The Jayamangali blackbuck conservation reserve is slowly losing its treasured animal to development
“The last time I was here, I was almost lost looking for it. No one understood when I asked for the blackbuck sanctuary. I even tried the local word Krishna Mriga,” said my travel companion, as we went looking for the Jayamangali or the Maidenhalli Blackbuck Conservation Reserve beyond Tumkur. We were not surprised listening to her. For most people, a wildlife sanctuary would be synonymous with tigers, leopards, elephants and other large mammals. The blackbuck would have probably been lost in oblivion, if it had not been for wildlife enthusiasts and conservationists!
It took us almost four hours to reach the sanctuary. The region was known for its heritage trails, rocky outcrops, forts and cliffs but the landscape changed as we drove further. Located close to Madhugiri in Karnataka and Hindupur in Andhra Pradesh border, the reserve cuts across two villages, one of them being Maidenhalli. However, it now takes the name of the river Jayamangali that flows in the region.
A sight to behold
I had been planning to visit the destination for more than a couple of years now and was mesmerised the moment I set foot on the reserve. A vast stretch of grasslands glowed in the evening sun, swaying in the golden light, as trees stood amidst them. We sighted a pair of Indian coursers in the grass and looked around for more birds and mammals. Hemmed in by eucalyptus groves, the blackbucks quietly made an entry, their horns visible above the grass as they grazed around.
When I spoke to TVN Murthy, honorary wildlife warden of Tumkur and founder of the NGO Wildlife Aware Nature Club, who had been instrumental in getting the government to set up this sanctuary, he said he had chanced upon this way back in 1989. “We were creating wildlife awareness programmes in village schools, when some of the students mentioned that they had sighted blackbucks in the fields. We then saw the animals grazing peacefully in the agricultural land, even as farmers cultivated. It is virtually impossible to see such coexistence today,” he said.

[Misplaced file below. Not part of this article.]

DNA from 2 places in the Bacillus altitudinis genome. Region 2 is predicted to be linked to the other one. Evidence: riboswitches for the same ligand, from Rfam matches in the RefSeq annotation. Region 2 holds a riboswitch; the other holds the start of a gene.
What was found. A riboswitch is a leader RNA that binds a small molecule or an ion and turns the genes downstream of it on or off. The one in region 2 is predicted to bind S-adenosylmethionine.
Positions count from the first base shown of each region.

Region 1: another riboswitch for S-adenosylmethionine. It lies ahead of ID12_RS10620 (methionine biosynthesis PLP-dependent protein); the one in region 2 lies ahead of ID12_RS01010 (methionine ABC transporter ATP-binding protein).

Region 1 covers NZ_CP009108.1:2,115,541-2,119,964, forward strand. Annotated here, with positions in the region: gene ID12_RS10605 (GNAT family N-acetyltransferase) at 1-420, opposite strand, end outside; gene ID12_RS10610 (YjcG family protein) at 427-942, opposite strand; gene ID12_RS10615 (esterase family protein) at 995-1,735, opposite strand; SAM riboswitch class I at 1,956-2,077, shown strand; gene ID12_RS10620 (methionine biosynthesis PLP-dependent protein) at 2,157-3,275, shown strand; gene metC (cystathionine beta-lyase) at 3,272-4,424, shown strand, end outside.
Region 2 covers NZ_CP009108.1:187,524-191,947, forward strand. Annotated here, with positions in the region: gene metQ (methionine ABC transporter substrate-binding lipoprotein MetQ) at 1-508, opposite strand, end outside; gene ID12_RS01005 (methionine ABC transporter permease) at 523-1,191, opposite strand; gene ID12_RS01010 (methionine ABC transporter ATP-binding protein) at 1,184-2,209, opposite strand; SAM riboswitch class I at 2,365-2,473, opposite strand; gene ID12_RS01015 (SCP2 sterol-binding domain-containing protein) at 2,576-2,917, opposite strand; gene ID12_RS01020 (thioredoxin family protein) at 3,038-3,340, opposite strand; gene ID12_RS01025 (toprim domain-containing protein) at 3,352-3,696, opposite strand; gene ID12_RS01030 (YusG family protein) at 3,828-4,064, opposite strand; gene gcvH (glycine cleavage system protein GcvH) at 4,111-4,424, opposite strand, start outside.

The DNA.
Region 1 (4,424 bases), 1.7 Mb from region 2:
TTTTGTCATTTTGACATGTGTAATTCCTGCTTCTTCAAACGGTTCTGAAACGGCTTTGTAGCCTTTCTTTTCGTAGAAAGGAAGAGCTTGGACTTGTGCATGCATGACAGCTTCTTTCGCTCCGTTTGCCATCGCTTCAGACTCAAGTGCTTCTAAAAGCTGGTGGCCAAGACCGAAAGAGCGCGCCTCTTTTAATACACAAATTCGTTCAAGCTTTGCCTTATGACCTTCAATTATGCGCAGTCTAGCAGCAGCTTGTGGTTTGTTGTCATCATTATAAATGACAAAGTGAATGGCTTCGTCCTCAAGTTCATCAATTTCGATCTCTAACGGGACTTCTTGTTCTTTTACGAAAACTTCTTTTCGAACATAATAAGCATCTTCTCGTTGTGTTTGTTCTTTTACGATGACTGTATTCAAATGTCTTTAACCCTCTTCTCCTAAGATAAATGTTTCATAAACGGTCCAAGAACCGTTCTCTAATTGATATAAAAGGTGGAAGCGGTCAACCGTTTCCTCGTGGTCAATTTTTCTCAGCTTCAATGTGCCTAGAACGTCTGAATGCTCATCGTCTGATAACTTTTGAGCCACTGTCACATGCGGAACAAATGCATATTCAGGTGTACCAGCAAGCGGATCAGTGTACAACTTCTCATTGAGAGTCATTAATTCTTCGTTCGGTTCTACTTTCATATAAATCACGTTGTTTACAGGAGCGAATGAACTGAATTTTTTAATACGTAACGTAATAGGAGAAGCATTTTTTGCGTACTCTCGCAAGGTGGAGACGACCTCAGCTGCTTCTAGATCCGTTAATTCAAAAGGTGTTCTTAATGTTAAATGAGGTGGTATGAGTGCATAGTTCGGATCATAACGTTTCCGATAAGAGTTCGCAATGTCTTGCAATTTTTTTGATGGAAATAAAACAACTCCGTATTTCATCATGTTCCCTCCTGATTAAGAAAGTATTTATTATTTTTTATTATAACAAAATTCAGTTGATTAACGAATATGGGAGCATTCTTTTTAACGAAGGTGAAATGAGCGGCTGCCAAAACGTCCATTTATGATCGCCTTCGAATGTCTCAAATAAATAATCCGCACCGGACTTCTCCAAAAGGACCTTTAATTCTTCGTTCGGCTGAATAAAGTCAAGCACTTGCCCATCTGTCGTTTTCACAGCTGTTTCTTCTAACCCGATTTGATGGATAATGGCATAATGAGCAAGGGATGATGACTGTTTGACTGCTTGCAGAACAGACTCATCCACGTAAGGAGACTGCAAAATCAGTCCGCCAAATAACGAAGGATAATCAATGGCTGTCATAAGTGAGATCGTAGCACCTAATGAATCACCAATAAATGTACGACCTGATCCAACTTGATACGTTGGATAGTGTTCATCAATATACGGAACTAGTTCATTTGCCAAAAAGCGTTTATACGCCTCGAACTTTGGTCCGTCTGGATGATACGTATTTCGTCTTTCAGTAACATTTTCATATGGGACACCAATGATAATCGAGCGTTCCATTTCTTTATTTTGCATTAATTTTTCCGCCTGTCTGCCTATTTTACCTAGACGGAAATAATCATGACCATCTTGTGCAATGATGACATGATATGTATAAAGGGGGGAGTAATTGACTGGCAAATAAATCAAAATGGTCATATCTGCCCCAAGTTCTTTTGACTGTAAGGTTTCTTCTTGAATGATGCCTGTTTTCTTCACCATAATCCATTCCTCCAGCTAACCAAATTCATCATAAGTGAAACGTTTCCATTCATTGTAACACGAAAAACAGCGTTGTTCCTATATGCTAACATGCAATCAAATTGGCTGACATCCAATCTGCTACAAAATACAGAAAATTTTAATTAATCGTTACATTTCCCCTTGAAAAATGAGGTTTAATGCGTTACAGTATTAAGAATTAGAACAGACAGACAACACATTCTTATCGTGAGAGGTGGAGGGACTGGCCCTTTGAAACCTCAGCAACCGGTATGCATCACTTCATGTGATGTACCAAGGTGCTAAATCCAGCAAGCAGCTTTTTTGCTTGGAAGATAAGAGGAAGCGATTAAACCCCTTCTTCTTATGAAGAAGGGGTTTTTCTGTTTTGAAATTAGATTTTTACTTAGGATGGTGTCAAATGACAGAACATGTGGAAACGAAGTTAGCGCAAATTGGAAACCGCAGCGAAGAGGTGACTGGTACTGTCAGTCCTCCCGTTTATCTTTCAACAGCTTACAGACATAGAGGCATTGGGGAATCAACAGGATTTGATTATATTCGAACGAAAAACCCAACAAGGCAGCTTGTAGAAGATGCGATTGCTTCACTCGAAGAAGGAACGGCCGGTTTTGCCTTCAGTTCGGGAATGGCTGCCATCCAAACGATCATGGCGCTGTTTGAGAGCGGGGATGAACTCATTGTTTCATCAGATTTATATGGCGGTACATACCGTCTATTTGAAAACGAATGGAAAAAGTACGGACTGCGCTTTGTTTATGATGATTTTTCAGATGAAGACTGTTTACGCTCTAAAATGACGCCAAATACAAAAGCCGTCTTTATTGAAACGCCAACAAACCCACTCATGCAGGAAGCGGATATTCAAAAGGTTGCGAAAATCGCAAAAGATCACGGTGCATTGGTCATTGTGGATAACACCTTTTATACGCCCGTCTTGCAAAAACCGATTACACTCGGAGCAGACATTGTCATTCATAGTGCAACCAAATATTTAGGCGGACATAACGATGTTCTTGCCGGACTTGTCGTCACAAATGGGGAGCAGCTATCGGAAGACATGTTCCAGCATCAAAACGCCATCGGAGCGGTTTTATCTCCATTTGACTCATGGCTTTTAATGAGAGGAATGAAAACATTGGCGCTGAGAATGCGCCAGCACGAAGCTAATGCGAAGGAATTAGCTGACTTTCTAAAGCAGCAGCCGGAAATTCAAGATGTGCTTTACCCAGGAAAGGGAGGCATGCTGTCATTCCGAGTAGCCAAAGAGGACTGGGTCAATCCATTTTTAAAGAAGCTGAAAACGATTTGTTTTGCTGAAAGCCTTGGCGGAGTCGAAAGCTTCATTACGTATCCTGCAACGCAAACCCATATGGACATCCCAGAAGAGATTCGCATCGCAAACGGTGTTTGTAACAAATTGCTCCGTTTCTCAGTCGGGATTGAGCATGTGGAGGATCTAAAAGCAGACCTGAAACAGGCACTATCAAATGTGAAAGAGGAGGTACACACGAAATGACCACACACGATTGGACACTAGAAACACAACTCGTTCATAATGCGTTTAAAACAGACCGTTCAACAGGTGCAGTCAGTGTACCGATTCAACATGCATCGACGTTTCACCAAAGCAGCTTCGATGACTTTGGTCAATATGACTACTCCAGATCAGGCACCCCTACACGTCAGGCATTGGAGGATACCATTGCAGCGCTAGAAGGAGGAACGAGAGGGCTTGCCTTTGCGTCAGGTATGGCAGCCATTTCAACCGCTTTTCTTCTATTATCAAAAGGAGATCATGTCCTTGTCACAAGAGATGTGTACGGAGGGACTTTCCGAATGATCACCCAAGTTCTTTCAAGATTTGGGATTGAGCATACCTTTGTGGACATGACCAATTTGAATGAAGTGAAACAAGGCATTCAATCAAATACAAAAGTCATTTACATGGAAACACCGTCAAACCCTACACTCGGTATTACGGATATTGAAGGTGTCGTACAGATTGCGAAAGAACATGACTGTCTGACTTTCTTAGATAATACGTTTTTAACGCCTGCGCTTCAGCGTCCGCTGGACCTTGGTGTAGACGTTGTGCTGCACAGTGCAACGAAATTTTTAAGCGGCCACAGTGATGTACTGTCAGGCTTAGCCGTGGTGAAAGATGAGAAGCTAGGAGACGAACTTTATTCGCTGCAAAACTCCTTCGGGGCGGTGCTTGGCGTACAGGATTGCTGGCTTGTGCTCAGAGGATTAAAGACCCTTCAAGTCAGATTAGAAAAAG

Decline in number
The reserve of 798 acres came up much later in 2007 even as Murthy and his team relentlessly pursued the issue with the government. The first blackbuck census done in 1997 showed that there were 408 black bucks in the area, which increased to 610 in 2002. “However the population had decreased to 454 in 2009 and in the last census done in February 2012, there were just 257 blackbucks in the area,” said Murthy adding that the destruction of habitat is the main reason for the dwindling numbers.
We watched the blackbucks arrive in herds, oblivious to our presence. Some of them stood up and stared at us. The evening sun lit the grasslands, giving it a magical feel. We sighted more birds and looked for reptiles and small mammals in the undergrowth.
While poaching may not be the main issue here, Murthy added that development had taken its toll here. “A road has been built connecting the two villages, the grasslands and fields are giving way to vineyards and eucalyptus groves, pesticides are used everywhere, the crop pattern has changed here…, so almost all the blackbucks are moving from the protected reserve to areas beyond Tumkur and Sira as well. Once they leave the reserve, there is no way we can monitor them,” Murthy said.
Even as we spoke, a rosy hue filled the sky touching the peaks of the distant mountains that circled the reserve. We looked for wolves, but saw a few dogs, which Murthy said, were a big threat to the blackbucks. As the sun set, the grasslands turned crimson and these endangered docile creatures prepared for the night. As we parted company, we hoped they don't not leave the confines of their home looking for fresher pastures.